3. Split the week into cooking-heavy days and cooking-lite/raw food days. If you are Indian like my son and I, it can be very easy to eat rice based cuisine everyday and ignore fresh foods. So try just steamed vegetables, cooked lentils/beans or a colorful salad with boiled eggs or croutons for a few days every week.
  4. Go easy during snack-time. With my son I’ve noticed that even a small snack tends to make him too full for mealtime. So I offer the snack as a treat for finishing the meal instead, if he is still interested.
  5. Eat meals at the same place and time everyday. Kids love familiarity and routines and they get easily conditioned to eating at regular times preferably in the same place at the dining table or highchair. So try to encourage that practice by having consistent mealtimes everyday. For my son, his mealtimes are at 8.30 am, 12 pm and 5 pm with a snacktime or two in-between depending on how much he’s had to eat and how much activity he’s had.
  6. Let them take part in the cooking process. Children love observing and helping in the kitchen. It makes food and ingredients rather fun for them. See one of my previous posts on this topic for more information. Kids are more likely to eat foods they see being prepared in front of their eyes. So let them hang around while you prep.
  7. Sometimes kids just need a break! Once in a while kids will go through a time of not wanting to eat much or ask for their favorites repeatedly; you cannot avoid it. Just stay calm and try again the next day. Although it is easier said than done, don’t get worked up. Offer them alternatives or take your meal outside and eat it as a picnic.

There you have it. These are my words of encouragement for helping you through mealtimes with your toddler. If you have any tips or suggestions that have worked for you, tell me by commenting below. I hope you have a blessed start to the month of March ahead.

I’m linking up this post for My Parenting Challenge linky hosted by a lovely blogger at Do check it out x

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Colossians 4:6 Let your conversation be always full of grace, seasoned with salt, so that you may know how to answer everyone.

Cooking with a Toddler around…


It can be very daunting at first to cook with a toddler or young baby at home. I have a little sunshine of a boy aged 2 years and 6 months, and it is only now that I have learned a few tricks to keep him occupied and happy while I quickly go about cooking dinner or lunch. When my son was much younger, I mostly did all my cooking during his naptimes and that worked a treat for me until he became more active and reduced his naps to just one a day.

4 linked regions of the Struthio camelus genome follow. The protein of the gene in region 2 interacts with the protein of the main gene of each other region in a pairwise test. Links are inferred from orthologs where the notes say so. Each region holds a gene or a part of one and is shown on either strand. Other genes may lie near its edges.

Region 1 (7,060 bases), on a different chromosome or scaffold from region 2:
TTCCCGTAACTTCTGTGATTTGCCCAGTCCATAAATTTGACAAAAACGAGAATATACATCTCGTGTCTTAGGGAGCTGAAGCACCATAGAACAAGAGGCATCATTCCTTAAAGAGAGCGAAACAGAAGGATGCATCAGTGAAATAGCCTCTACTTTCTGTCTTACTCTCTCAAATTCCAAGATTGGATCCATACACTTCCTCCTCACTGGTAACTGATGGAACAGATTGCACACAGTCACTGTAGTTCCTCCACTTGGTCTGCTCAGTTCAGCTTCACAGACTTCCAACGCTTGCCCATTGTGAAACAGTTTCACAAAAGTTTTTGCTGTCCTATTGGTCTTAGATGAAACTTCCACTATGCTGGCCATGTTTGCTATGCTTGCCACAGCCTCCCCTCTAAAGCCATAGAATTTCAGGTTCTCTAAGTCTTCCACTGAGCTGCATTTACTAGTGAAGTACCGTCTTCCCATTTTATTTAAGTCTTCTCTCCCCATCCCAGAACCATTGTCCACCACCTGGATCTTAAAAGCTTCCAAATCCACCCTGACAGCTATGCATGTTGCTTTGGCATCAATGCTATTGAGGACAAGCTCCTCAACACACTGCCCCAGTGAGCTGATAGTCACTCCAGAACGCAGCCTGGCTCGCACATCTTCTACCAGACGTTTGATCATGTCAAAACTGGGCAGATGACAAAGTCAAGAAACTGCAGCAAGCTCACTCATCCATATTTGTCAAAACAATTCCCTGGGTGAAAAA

These days I’ve braved up and started cooking while he is still awake and around me; I can tell you that it’s not as scary as I thought it would be. Here are my two pennies worth on how to hang out with your toddler in the kitchen and make it fun!

  1. Kids of all ages love cooking. So let them join in the fun. Their little brains come to life at the variety of colors, textures and smells of ingredients we use everyday and it is a feast for their senses just to see food being, rolled, stuffed, mixed, chopped and then see it bubble, boil or bake away to it it’s last form before it reaches our plates.
  2. Make sure it’s all safe. A bit of safety can assure you and your toddler have lots of fun. Rearrange any knifes, crockery, glasses lying around to keep them out of sight. Only have your child around if you are doing some light cooking like sauteing, steaming or pan frying. Save anything that requires vigorous boiling, deep-frying or pressure cooking for when he/she’s not near. If you can help it, try not to cook with raw meat in front of your toddler either. Use your judgement and trust your instincts. Only you know your child and if it scares you to cook around him/her in the early days, start small and cook easier ‘safe’ dishes or use recipes that need little or no cooking (and hence less child-monitoring) until you are sure your toddler can be trusted to listen to you when warned. It is also a good habit to teach kids to wash hands properly before and after cooking. If your child is too young, put them on a high chair or prop them on to a stable chair so they see can what’s happening. Remember to always stay calm. If the child is reaching for something hot or sharp you happened to miss moving before they spotted it, say it to them calmly and explain why, without raising your tone